April 26, 2018

Blessings for Christmas!

“The Lord is my Shepherd” are among the most recognized and comforting words found anywhere. They are used by pagan and Christian alike when mourning the loss of a loved one. The pagan does so by desperation, in dire straits, yet with hope that perhaps there is a Shepherd who cares. The Christian, in the same dire straits, is not desperate at all.

 In rebellion recently against my mostly mono-linguistic life, I decided to memorize favorite Scriptures in both English and German. Spanish and French may be next. In doing so I have found a treasure in those words, so familiar, so old, so comforting. Translated directly from German, the text is intimate to the greatest degree possible: “You, Lord, are my Shepherd,” in the way one informally addresses a friend or family member.

  What’s so amazing about that? Perhaps nothing more than the confident closeness between the sheep and the Shepherd. A Shepherd is not a Shepherd without sheep, just as there can be no Singer without a song. Sheep that do not have a shepherd are usually dead, or soon will be dead. It is the law of the sheep that they must depend on a shepherd and the law of the shepherd he must have sheep or he is not a shepherd.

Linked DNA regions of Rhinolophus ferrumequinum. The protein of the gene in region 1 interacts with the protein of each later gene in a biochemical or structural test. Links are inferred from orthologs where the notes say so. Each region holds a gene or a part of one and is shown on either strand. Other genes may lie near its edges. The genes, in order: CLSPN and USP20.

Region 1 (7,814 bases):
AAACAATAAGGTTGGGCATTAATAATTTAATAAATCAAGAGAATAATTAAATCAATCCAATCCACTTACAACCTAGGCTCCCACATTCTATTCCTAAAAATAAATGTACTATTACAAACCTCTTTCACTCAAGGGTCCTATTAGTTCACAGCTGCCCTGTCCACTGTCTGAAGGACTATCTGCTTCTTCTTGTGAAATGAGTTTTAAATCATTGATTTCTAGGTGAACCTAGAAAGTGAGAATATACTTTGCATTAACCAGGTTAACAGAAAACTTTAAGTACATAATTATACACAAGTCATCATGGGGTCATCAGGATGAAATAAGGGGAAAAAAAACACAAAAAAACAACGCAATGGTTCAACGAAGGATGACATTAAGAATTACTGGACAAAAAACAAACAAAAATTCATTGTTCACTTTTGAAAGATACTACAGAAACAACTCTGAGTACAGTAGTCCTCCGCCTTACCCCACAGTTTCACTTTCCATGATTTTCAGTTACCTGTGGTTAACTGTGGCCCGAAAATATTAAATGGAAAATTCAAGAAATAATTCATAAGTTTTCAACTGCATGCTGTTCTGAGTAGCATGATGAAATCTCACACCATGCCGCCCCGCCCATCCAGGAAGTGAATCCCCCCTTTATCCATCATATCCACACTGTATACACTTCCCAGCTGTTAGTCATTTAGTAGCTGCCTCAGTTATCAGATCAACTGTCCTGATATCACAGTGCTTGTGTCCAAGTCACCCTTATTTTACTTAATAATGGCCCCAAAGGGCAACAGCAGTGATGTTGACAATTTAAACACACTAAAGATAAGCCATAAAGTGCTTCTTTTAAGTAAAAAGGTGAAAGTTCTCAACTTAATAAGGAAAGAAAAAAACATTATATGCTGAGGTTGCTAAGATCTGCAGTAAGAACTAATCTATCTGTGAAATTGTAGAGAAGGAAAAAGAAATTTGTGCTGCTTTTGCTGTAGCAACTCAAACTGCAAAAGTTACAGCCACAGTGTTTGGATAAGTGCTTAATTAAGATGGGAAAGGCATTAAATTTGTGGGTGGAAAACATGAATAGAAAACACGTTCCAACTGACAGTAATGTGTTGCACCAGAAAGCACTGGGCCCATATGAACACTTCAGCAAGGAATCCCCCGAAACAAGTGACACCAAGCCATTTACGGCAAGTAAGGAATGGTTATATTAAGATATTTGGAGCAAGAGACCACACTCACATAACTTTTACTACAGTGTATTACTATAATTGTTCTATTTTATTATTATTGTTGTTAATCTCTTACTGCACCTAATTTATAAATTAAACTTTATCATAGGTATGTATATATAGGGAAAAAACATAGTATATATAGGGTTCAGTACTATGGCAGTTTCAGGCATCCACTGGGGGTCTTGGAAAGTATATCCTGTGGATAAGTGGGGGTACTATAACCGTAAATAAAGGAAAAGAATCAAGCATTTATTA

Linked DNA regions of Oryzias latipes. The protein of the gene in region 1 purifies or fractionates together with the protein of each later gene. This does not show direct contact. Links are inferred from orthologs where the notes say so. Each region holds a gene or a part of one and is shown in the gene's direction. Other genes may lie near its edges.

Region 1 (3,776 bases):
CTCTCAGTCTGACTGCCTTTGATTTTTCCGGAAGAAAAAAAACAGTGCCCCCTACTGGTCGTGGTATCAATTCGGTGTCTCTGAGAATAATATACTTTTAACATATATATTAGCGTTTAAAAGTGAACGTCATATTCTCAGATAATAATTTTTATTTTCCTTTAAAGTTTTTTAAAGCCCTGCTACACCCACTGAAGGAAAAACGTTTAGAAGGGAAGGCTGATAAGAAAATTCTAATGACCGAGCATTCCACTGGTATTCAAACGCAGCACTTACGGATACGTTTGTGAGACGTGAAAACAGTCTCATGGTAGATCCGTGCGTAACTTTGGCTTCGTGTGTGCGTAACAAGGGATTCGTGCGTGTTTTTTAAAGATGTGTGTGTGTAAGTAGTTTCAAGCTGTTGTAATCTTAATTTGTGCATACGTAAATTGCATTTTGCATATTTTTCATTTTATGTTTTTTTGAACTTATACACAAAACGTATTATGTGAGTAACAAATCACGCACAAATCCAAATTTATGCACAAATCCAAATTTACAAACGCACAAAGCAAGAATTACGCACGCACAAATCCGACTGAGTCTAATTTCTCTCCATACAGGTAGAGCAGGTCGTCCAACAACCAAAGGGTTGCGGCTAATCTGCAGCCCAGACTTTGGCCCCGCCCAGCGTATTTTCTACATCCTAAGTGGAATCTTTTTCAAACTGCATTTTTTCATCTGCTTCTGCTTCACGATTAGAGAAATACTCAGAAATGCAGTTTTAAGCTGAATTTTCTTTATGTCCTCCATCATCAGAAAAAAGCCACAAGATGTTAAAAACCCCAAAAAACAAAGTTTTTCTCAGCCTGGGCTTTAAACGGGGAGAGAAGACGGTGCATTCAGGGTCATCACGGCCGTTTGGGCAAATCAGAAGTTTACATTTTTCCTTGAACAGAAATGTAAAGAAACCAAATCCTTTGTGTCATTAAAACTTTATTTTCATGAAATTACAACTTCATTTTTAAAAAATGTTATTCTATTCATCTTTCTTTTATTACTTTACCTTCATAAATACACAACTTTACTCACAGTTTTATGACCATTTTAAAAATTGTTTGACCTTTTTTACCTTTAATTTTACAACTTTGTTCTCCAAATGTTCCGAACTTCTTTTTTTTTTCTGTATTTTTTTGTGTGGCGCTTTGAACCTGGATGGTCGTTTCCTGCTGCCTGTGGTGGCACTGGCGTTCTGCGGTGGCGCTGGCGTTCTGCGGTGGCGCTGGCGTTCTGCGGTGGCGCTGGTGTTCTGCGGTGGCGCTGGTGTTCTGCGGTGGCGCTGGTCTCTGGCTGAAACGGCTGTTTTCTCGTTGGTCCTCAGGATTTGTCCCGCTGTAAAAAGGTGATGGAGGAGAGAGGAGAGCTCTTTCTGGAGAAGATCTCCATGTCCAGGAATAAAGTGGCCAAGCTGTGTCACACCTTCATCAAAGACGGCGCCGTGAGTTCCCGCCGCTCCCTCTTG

The most attractive words of the universe include: “He shall feed His flock like a Shepherd. He shall gather the lambs in His arms and carry them in His bosom, and shall gently lead those that are with young.” Among the most beautiful Christmas images are those dowdy shepherds of Bethlehem finding the newborn Lamb of God. It was the night the Lamb became the Shepherd in our world, the night the shepherds became sheep, the night when God showed himself as a Child and put the world on notice there could and would one day be peace on earth. But we, the sheep, are slow to learn and love, so don’t hold your breath for peace just yet. 

What we could do while we still have breath is to become more familiar with our good Shepherd. We could lay aside our favorite anxieties. We could decide that wandering beyond the green pastures is better left for sheep more foolish. We could enjoy a more perfect love that casts out fear, and we could invite the Prince of Peace to shepherd us each day another step toward home.

 What is Christmas were it not for the Shepherd and the Sheep?

 - by Wes Yoder